Ada Lovelace Research Paper

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Ada Lovelace: The “Enchantress of Numbers” In a world that is currently dominated by computers, it’s hard to imagine what it was like before they were invented. Though computers only began having a major influence in the last 60 years, the idea for them was first conceived almost 200 years ago. This technology would not have been possible without the work of Ada Lovelace, who is considered one of the pioneers in the field of computer programming. She had a vision of the possible benefits and capabilities of a computing machine. Even though she would never see her vision become a reality, her legacy and work had a lasting impact on the future of technology. However, during her lifetime she experienced multiple setbacks in pursuing her education…show more content…
She was lucky to be born into a rich family, because at the time only the wealthy could afford tutors. However, even Ada’s mother became displeased with how Ada’s behavior deviated from what was considered normal and expected of women at the time. She began giving Ada a daily dose of laudanum as a cure for “her beautiful, outspoken daughter's nonconforming behavior” (Rheingold). Ada would eventually become addicted to laudanum as a result of her mother’s actions and it would plague her for the rest of her life. Ada Lovelace’s early childhood demonstrates how society viewed the education of women. Girls could be allowed to learn in order to prevent them from gaining frivolous and dangerous ideas, but their knowledge must be limited and controlled. They were still expected to behave in demure manner, which Ada would continue to fight against into her…show more content…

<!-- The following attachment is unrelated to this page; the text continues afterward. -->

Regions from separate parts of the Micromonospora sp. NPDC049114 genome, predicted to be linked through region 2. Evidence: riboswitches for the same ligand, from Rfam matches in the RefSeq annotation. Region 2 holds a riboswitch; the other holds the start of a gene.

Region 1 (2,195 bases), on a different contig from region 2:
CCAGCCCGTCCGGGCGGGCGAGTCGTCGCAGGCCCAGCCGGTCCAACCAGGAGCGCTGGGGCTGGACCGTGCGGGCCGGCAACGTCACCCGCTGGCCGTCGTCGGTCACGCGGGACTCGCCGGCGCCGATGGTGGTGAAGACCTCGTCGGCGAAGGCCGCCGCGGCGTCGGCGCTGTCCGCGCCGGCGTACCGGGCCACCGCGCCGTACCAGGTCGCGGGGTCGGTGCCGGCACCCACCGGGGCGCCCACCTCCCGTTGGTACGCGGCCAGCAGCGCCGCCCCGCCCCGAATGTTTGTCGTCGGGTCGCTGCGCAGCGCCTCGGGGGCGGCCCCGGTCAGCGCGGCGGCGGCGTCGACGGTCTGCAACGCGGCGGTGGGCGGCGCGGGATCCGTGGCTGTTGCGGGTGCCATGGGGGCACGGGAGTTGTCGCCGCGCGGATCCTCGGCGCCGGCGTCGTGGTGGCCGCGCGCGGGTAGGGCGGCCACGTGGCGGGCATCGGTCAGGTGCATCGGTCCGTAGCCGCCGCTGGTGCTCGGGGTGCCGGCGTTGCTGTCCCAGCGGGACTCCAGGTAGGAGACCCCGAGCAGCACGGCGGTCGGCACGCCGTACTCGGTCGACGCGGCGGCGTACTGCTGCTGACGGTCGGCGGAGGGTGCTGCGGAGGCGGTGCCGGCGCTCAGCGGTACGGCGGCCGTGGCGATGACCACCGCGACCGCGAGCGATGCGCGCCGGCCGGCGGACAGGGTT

He was now focusing on designing an “Analytic Engine”, which would be a machine that could perform calculations without user input. Ada immediately grasped the potential significance of such a machine and impressed Babbage with her ideas on the concept of a calculating engine. Her friend, Sophia Frend, later wrote, “Miss Byron, young as she was, understood its working, and saw the great beauty of the invention” (Toole 51). Ada requested that Babbage send her the blueprints for the machine so that she could further understand it. This was the beginning of a long intellectual relationship between the two and they would continue to correspond and collaborate for the next nine years. However, her mother disagreed with Babbage’s metaphysical views on mathematics and “preferred that Ada be grounded in what she considered the facts” (Toole 52). Despite this, Ada continued to meet and write with Baggage. She would go against her mother’s wishes by deciding to “not destroy her imagination but use it in her own way” (Toole 53). Ada’s work no longer focused on studying what had already been learned, but instead imagined new
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